I first wrote about my dad on this blog here. Here is another piece of my story.
My dad got sick when I was 9 or so (and he was 28). He was in and out of the hospital but we (his 4 kids) weren’t told why. He lost his job when they found out about his illness. He took a trip to Arizona to visit his best friend and see the place where we lived when I was a born, then he came back to Sacramento and was admitted to the hospital a short time later. He withered away there before being moved to a nursing home when there was nothing more they could do for him. Once he moved there, it was only a short time before he passed away.
It’s unbelievable to me that that was 18 years ago. Even more unbelievable is how much it still hurts me and how clear the memories are of him in that hospital bed. I remember the hospital in more detail than I remember life before he got sick. I remember the smell of the place he got transferred to once the hospital knew they could do nothing else for him. I remember the morning he died and the years of swearing I saw sightings of him everywhere. His death still haunts me. I’m sure as an adult it is awful to see someone die from AIDS but as a kid it was terrifying, as well. My dad had such vitality, being an all-American type who was a star athlete, a musician, and an artist. In a matter of months, he went from being a strong, energetic man to being a skeletal human smaller than his young kids.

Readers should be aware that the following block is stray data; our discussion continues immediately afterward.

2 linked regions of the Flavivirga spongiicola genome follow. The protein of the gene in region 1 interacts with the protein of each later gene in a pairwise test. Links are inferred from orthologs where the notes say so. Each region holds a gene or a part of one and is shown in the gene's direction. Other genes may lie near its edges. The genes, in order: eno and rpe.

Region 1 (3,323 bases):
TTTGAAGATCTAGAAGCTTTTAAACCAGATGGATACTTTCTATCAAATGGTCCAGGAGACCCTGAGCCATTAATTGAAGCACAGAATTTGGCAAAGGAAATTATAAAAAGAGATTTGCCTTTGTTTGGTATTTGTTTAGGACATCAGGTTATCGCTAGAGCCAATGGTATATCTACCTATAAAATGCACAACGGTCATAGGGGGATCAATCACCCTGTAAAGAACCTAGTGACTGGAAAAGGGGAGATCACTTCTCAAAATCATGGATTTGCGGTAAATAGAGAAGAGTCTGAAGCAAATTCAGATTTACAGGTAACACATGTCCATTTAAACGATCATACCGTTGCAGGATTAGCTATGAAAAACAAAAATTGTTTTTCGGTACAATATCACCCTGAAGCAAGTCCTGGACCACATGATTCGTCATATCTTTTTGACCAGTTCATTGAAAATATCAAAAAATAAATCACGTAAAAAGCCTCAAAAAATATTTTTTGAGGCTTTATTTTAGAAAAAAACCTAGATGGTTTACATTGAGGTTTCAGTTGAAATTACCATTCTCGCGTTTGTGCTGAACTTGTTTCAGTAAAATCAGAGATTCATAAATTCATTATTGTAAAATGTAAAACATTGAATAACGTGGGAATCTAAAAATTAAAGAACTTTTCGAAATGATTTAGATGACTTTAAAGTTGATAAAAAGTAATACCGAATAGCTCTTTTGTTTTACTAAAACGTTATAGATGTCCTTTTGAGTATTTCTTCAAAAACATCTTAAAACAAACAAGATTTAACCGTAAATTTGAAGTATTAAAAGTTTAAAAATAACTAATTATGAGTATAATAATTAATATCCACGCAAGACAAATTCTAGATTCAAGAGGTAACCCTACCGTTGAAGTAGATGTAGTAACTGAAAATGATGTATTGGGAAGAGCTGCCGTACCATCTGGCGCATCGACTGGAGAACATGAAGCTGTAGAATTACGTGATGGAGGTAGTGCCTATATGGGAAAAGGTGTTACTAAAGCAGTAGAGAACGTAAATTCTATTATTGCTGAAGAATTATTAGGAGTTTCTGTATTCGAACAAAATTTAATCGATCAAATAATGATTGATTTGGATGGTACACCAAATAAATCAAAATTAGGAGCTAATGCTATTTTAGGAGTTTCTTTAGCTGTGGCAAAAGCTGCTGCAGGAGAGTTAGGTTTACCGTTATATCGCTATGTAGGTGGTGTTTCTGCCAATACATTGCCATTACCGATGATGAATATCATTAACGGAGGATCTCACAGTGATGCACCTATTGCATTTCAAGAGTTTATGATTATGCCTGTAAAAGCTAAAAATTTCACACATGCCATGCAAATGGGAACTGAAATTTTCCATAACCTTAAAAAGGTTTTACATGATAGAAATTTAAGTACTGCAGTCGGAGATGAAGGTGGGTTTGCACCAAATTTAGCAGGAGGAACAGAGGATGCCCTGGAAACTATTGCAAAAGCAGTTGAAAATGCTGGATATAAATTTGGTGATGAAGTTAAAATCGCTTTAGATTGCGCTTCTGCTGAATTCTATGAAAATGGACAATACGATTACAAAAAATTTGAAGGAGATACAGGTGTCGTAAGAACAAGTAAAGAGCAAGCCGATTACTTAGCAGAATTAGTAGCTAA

Like I said, we weren’t told that my dad had AIDS. My mom told us that he had Meningitis and Encephalitis (which I think are the things that actually did him in). I was finally told the truth about a year after he died but was sworn to secrecy (even from my siblings). I can’t tell you how many times I sat silently through nasty comments about people with HIV/AIDS. I can’t even articulate how misinformed people were. I think it’s a shame that I had to keep it such a secret, when it would have been better to share my story and get people more familiar with who is affected by it. Back then it was still considered a gay disease and I am sure that all of the misinformation contributed to the state of things now with so many heterosexuals thinking they weren’t at risk. It’s very unfortunate that this disease is still wreaking havoc and so widespread. It’s sad that even now those suffering with it are discriminated against. It’s disappointing that after more than two decades of the disease there is no cure or vaccine. I hope to see one of those in my lifetime.